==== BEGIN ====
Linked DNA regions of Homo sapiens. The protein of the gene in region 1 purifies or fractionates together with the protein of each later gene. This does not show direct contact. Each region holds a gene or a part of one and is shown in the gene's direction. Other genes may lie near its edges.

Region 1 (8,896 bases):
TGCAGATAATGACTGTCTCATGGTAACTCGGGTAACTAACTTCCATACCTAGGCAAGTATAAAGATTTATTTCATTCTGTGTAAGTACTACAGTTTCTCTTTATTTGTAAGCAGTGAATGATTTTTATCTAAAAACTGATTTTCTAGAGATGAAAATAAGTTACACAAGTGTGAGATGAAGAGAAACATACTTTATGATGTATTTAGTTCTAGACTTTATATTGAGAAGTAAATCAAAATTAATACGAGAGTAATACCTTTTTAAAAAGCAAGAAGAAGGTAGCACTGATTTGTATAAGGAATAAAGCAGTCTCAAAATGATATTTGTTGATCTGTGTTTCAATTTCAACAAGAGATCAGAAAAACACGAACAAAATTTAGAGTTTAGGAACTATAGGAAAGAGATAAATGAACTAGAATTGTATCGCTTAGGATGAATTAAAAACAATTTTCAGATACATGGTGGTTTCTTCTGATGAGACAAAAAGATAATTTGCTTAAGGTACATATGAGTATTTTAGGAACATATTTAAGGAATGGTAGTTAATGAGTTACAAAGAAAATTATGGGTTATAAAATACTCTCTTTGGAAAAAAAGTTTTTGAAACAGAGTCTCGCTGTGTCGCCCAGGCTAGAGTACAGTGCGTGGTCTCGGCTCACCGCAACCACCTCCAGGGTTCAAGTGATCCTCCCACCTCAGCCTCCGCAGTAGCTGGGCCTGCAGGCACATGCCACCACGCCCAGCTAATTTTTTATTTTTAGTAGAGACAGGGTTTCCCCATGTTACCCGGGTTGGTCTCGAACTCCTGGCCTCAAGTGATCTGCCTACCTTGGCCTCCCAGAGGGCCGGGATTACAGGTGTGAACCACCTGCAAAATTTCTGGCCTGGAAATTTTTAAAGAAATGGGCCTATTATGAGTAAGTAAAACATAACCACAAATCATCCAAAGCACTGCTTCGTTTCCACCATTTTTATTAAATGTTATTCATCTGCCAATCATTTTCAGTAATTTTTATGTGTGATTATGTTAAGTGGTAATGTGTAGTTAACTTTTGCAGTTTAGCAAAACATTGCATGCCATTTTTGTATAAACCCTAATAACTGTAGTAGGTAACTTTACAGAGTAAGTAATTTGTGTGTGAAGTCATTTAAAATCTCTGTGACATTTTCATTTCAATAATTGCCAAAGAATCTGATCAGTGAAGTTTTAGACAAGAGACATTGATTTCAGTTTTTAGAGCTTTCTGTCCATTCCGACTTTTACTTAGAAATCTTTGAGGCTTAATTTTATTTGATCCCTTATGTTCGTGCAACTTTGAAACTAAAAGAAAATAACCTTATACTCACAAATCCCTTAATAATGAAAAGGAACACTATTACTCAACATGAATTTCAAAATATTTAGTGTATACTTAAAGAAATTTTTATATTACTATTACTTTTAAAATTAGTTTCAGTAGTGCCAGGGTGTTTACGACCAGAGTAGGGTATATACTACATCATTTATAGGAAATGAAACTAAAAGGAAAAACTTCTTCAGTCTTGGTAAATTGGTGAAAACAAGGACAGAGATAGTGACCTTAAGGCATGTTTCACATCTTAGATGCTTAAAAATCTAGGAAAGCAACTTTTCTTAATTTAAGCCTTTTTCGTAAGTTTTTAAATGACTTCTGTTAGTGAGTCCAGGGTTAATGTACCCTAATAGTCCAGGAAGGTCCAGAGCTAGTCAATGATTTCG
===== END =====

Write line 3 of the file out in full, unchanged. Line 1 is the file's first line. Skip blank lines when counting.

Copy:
TGCAGATAATGACTGTCTCATGGTAACTCGGGTAACTAACTTCCATACCTAGGCAAGTATAAAGATTTATTTCATTCTGTGTAAGTACTACAGTTTCTCTTTATTTGTAAGCAGTGAATGATTTTTATCTAAAAACTGATTTTCTAGAGATGAAAATAAGTTACACAAGTGTGAGATGAAGAGAAACATACTTTATGATGTATTTAGTTCTAGACTTTATATTGAGAAGTAAATCAAAATTAATACGAGAGTAATACCTTTTTAAAAAGCAAGAAGAAGGTAGCACTGATTTGTATAAGGAATAAAGCAGTCTCAAAATGATATTTGTTGATCTGTGTTTCAATTTCAACAAGAGATCAGAAAAACACGAACAAAATTTAGAGTTTAGGAACTATAGGAAAGAGATAAATGAACTAGAATTGTATCGCTTAGGATGAATTAAAAACAATTTTCAGATACATGGTGGTTTCTTCTGATGAGACAAAAAGATAATTTGCTTAAGGTACATATGAGTATTTTAGGAACATATTTAAGGAATGGTAGTTAATGAGTTACAAAGAAAATTATGGGTTATAAAATACTCTCTTTGGAAAAAAAGTTTTTGAAACAGAGTCTCGCTGTGTCGCCCAGGCTAGAGTACAGTGCGTGGTCTCGGCTCACCGCAACCACCTCCAGGGTTCAAGTGATCCTCCCACCTCAGCCTCCGCAGTAGCTGGGCCTGCAGGCACATGCCACCACGCCCAGCTAATTTTTTATTTTTAGTAGAGACAGGGTTTCCCCATGTTACCCGGGTTGGTCTCGAACTCCTGGCCTCAAGTGATCTGCCTACCTTGGCCTCCCAGAGGGCCGGGATTACAGGTGTGAACCACCTGCAAAATTTCTGGCCTGGAAATTTTTAAAGAAATGGGCCTATTATGAGTAAGTAAAACATAACCACAAATCATCCAAAGCACTGCTTCGTTTCCACCATTTTTATTAAATGTTATTCATCTGCCAATCATTTTCAGTAATTTTTATGTGTGATTATGTTAAGTGGTAATGTGTAGTTAACTTTTGCAGTTTAGCAAAACATTGCATGCCATTTTTGTATAAACCCTAATAACTGTAGTAGGTAACTTTACAGAGTAAGTAATTTGTGTGTGAAGTCATTTAAAATCTCTGTGACATTTTCATTTCAATAATTGCCAAAGAATCTGATCAGTGAAGTTTTAGACAAGAGACATTGATTTCAGTTTTTAGAGCTTTCTGTCCATTCCGACTTTTACTTAGAAATCTTTGAGGCTTAATTTTATTTGATCCCTTATGTTCGTGCAACTTTGAAACTAAAAGAAAATAACCTTATACTCACAAATCCCTTAATAATGAAAAGGAACACTATTACTCAACATGAATTTCAAAATATTTAGTGTATACTTAAAGAAATTTTTATATTACTATTACTTTTAAAATTAGTTTCAGTAGTGCCAGGGTGTTTACGACCAGAGTAGGGTATATACTACATCATTTATAGGAAATGAAACTAAAAGGAAAAACTTCTTCAGTCTTGGTAAATTGGTGAAAACAAGGACAGAGATAGTGACCTTAAGGCATGTTTCACATCTTAGATGCTTAAAAATCTAGGAAAGCAACTTTTCTTAATTTAAGCCTTTTTCGTAAGTTTTTAAATGACTTCTGTTAGTGAGTCCAGGGTTAATGTACCCTAATAGTCCAGGAAGGTCCAGAGCTAGTCAATGATTTCG